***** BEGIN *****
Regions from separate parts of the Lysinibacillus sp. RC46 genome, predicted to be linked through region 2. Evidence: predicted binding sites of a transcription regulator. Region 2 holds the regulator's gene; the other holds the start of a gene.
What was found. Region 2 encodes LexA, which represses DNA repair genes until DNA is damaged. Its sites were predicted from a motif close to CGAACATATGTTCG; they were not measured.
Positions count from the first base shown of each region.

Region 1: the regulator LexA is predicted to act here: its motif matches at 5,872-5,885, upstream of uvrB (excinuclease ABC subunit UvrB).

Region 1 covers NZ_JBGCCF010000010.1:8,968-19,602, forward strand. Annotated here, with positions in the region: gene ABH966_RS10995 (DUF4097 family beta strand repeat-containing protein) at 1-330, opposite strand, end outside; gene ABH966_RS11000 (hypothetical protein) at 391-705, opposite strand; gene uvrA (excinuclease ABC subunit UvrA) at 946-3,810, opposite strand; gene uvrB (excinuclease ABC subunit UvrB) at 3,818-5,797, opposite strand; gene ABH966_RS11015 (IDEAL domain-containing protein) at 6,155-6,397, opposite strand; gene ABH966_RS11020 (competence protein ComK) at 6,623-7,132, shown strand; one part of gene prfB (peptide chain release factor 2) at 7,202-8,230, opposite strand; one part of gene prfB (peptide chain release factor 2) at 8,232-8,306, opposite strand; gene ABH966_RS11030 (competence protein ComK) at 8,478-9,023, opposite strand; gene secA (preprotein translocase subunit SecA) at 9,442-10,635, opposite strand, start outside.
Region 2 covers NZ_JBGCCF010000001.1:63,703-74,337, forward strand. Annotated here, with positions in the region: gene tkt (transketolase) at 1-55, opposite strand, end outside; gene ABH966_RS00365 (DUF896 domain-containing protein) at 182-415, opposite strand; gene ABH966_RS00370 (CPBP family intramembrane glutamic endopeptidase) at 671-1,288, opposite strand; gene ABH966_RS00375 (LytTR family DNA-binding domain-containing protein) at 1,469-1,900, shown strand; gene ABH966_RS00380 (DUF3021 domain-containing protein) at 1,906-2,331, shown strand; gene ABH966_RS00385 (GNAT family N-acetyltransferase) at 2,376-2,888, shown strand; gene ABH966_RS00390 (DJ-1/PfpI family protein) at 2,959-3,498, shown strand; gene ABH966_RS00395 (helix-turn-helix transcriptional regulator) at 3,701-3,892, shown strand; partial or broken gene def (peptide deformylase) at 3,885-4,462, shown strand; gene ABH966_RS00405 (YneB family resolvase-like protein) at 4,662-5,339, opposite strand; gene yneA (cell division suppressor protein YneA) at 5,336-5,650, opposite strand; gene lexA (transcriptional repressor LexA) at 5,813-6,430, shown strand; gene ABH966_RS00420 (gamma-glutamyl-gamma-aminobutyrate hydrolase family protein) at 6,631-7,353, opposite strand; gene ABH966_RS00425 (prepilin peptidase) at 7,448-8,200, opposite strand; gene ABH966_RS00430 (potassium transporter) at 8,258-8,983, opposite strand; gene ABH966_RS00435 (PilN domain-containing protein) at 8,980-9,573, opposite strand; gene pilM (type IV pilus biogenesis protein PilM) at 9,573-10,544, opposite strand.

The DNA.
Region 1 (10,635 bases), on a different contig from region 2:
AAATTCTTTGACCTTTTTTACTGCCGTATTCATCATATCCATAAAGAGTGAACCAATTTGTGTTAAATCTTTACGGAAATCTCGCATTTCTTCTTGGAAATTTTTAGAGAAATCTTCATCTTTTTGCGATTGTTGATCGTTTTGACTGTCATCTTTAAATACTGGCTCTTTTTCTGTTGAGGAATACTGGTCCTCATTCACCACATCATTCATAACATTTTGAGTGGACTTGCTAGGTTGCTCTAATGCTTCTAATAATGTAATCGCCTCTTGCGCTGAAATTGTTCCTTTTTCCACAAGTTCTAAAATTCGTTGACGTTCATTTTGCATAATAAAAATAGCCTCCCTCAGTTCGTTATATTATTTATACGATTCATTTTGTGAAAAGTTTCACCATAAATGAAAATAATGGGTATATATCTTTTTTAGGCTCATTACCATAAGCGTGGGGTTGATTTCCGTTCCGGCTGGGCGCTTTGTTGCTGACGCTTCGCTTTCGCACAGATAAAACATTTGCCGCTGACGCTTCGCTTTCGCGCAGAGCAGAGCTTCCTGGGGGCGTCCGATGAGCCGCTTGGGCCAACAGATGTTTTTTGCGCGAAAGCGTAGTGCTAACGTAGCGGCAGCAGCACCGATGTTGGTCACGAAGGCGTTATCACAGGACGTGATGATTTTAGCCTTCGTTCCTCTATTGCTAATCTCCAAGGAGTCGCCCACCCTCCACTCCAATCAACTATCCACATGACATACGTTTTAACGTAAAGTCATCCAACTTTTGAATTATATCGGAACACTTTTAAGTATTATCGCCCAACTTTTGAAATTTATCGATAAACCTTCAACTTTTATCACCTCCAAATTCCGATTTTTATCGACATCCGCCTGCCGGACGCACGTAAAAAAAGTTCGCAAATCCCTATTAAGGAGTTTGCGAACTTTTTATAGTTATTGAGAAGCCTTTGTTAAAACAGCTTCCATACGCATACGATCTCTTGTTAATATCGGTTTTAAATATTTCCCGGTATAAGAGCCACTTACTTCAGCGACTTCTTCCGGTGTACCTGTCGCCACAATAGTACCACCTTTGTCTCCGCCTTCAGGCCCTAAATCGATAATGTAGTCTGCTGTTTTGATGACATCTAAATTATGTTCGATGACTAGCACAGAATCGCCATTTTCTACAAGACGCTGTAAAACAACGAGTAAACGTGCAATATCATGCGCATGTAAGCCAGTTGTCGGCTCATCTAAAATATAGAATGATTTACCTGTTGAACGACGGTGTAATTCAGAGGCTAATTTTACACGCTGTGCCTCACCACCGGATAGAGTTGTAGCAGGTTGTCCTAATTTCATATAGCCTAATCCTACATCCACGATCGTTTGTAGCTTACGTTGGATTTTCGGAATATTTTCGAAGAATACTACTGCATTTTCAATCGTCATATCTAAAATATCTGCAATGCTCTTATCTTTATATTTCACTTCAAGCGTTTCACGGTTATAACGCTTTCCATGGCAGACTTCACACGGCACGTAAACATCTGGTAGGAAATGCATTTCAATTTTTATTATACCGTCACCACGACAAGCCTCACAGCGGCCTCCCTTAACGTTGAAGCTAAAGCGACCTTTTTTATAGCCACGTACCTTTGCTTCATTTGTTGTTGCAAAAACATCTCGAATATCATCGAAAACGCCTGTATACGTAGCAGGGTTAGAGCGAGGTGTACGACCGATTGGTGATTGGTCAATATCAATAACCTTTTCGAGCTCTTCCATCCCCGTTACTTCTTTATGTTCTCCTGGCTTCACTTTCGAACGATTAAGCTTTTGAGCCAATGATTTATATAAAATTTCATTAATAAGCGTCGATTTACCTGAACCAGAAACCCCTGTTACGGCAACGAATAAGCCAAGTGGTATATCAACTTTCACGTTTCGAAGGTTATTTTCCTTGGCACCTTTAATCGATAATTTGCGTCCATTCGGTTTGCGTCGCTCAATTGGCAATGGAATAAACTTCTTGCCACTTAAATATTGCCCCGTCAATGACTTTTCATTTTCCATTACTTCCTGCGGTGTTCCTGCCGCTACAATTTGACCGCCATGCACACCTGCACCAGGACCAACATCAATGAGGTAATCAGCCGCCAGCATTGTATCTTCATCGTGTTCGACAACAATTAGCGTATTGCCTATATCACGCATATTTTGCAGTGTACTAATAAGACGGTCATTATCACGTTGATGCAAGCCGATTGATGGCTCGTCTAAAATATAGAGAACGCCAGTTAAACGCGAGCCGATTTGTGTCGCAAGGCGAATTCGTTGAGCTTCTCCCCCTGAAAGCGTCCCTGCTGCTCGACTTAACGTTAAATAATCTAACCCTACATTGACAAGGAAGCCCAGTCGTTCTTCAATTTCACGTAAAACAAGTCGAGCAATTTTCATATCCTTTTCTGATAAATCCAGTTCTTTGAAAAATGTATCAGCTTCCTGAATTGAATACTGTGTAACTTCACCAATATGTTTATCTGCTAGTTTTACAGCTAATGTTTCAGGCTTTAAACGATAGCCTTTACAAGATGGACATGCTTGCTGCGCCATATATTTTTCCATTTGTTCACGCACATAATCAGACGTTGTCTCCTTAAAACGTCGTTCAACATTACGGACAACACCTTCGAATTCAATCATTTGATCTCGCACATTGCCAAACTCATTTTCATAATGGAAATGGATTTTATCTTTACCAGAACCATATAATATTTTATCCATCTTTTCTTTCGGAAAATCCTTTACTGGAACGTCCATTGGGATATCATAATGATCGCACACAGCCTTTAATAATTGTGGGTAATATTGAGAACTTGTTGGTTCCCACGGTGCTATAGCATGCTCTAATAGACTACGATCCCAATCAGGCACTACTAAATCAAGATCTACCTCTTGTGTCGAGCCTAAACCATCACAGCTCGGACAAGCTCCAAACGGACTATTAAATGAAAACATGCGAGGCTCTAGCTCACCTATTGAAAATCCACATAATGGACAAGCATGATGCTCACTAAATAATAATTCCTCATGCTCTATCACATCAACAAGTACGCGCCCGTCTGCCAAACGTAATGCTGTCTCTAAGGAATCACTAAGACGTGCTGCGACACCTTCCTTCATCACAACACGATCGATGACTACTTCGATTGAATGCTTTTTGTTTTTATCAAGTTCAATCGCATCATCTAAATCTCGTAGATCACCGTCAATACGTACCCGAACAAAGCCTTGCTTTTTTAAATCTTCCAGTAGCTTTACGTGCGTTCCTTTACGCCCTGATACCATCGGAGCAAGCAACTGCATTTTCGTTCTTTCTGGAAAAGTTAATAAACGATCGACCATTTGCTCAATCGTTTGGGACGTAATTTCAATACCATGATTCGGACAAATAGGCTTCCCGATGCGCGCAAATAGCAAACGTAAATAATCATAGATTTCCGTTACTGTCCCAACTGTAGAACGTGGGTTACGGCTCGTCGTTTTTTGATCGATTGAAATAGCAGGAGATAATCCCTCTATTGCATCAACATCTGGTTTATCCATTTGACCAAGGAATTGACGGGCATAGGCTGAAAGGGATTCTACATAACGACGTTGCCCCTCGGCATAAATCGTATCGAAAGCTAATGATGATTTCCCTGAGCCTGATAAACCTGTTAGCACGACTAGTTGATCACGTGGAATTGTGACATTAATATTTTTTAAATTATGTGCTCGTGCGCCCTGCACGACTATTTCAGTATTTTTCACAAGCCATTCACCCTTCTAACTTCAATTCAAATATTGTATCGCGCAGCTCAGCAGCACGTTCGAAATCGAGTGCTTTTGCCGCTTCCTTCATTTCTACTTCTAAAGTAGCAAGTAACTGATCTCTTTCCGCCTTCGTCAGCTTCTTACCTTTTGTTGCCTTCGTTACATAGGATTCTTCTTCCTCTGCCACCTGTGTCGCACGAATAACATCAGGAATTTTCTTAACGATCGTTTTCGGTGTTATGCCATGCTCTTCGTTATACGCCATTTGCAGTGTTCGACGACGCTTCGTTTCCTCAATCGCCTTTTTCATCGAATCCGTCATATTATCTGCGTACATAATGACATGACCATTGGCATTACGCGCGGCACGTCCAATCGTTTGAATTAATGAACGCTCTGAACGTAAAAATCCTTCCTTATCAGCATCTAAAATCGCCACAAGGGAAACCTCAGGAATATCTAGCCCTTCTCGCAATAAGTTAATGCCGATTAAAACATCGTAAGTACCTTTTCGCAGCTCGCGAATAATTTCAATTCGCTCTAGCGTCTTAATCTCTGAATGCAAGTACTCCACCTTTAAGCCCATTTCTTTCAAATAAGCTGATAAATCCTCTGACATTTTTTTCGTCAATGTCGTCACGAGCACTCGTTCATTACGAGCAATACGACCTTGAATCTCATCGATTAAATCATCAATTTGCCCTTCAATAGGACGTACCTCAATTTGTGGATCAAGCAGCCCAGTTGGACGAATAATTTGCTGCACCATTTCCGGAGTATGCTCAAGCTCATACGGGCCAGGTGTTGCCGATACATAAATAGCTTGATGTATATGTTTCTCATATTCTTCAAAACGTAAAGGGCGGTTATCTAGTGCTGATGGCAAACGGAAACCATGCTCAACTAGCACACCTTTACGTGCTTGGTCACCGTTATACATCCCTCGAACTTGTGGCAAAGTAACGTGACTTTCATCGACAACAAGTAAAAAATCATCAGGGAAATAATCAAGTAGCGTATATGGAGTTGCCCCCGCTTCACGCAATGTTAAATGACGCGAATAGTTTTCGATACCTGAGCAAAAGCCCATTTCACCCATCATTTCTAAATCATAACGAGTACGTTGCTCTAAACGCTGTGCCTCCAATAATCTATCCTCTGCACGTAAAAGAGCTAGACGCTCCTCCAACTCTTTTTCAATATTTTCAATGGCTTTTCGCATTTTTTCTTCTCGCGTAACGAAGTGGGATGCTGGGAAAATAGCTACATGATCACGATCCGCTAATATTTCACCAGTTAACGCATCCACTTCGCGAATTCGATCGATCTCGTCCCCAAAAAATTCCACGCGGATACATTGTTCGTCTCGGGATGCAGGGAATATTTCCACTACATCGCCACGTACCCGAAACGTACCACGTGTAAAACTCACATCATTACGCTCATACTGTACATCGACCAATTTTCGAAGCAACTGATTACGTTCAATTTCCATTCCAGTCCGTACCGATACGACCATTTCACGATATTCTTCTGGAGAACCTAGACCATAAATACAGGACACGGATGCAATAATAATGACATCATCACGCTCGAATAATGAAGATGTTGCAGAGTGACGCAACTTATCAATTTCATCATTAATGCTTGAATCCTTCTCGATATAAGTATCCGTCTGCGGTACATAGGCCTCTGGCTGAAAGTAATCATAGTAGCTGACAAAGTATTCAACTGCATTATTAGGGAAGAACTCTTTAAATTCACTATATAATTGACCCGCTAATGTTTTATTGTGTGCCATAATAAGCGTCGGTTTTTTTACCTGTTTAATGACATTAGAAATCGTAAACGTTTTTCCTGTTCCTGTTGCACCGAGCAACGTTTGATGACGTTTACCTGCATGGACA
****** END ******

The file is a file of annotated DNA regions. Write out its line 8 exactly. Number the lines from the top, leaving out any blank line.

Region 1 (10,635 bases), on a different contig from region 2: